Mali announced it will be sending reinforcements to the northern Timbuktu region and will create a new border guard corps amid growing concerns about security.
A total of 350 police officers, paramilitary gendarmes and soldiers will be deployed, Prime Minister Soumeylou Boubeye Maiga told reporters in Bamako on Saturday, December 15, after he returned from a visit to the area, AFP reported.
He did not specify when the reinforcements would arrive, but his office said they would be deployed at the beginning of 2019.
Maiga said the government would also set up a new border guard corps next year, and increase logistical support for the security forces.
Auprès de nos @FAMa_Mali et nos forces de sécurité, j’ai pu exprimer notre reconnaissance, notre admiration et notre soutien. Nous travaillons sans relâche à renforcer les capacités opérationnelles de nos forces de sécurité intérieure. #PMTombouctou @SecuriteML #Mali pic.twitter.com/oJbWFJcyUt
— Soumeylou B. Maïga (@SBoubeye) December 15, 2018
During his visit north, local people told him of robberies and the theft of vehicles which had made the region less secure.
“They are bandits, allied to terrorists who commit these robberies,” Maiga told them.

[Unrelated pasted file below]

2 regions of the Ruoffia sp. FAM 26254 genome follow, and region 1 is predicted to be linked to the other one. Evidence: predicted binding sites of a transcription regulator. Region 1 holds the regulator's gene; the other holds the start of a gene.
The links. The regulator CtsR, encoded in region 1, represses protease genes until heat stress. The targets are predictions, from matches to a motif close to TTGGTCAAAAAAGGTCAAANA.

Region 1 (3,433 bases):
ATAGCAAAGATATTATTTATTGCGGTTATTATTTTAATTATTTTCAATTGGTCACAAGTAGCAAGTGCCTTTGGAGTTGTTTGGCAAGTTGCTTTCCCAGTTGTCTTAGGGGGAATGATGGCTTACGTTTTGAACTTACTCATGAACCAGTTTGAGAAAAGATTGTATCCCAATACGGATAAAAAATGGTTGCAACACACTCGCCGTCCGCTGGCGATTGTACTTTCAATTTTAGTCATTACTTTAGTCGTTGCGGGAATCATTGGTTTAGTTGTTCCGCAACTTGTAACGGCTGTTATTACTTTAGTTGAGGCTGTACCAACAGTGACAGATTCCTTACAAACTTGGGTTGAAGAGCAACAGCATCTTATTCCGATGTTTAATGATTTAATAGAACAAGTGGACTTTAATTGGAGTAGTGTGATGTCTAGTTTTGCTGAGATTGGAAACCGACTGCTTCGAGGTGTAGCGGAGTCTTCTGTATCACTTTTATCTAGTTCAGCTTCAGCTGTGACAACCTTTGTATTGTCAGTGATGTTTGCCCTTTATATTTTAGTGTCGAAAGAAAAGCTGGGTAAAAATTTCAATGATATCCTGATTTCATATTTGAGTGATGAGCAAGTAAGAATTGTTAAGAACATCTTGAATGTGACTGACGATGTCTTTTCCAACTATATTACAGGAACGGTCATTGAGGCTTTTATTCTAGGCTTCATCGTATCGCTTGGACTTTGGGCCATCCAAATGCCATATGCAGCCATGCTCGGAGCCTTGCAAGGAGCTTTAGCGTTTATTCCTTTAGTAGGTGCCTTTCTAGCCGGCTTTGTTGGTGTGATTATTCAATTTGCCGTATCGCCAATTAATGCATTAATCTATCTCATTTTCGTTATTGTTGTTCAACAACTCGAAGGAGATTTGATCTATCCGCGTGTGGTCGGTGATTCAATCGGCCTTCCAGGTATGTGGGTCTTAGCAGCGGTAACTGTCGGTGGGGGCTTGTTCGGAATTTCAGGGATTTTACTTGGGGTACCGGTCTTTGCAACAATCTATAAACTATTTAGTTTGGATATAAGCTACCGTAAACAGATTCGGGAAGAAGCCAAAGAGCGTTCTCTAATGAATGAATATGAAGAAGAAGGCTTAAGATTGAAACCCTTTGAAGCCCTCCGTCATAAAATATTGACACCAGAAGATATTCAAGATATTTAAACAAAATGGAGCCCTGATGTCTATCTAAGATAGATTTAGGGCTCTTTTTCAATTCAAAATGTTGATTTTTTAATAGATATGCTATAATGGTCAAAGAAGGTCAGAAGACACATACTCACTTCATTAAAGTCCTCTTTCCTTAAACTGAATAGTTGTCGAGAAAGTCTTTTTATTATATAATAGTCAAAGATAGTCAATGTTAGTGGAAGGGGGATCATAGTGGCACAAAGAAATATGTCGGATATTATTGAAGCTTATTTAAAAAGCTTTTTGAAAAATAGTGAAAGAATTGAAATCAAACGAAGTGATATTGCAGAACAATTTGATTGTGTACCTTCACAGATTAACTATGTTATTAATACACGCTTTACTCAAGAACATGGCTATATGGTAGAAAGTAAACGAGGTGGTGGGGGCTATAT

“Everyone must decide which camp they are in and help the security forces,” he added.
The recent unrest in Mali began with a 2012 Tuareg separatist uprising against the state, which was exploited by Islamist extremists linked to al-Qaeda who took key cities in the desert north.
France began its Operation Serval military intervention in its former colony early the next year, driving the jihadists from the towns, but the militant groups morphed into more nimble formations operating in rural areas, sometimes winning over local populations by providing basic services and protection from bandits.
The insurgency has gradually spread to central and southern regions of Mali, and across the borders into neighboring Burkina Faso and Niger.
Large swathes of the country remain outside government control, despite a 2015 peace accord designed to isolate the Islamists.
The French mission evolved into the current Operation Barkhane, which has roughly 4,500 French personnel deployed with a mandate for counter-terrorism operations across the region. Three RAF Chinook heavy lift helicopters based in Gao have since August supported French troops in Mali, and 50 soldiers from Estonia’s Estpla-26 infantry team are deployed in Gao in a force-protection capacity.
Troops deployed to Barkhane work alongside the United Nations’ Minusma stabilization mission in Mali, which began in 2013, has about 12,000 troops and 1,750 police deployed, and the G5 Sahel joint counter-terrorism force that aims to train and deploy up to 5,000 personnel.
In October, two UN peacekeepers were killed and at least nine others injured in two attacks in central and northern Mali, while in April, a complex attack on the international “Super Camp” neighbouring Timbuktu’s airport left one U.N. peacekeeper dead, a dozen wounded and another dozen French soldiers hurt.
With reporting from AFP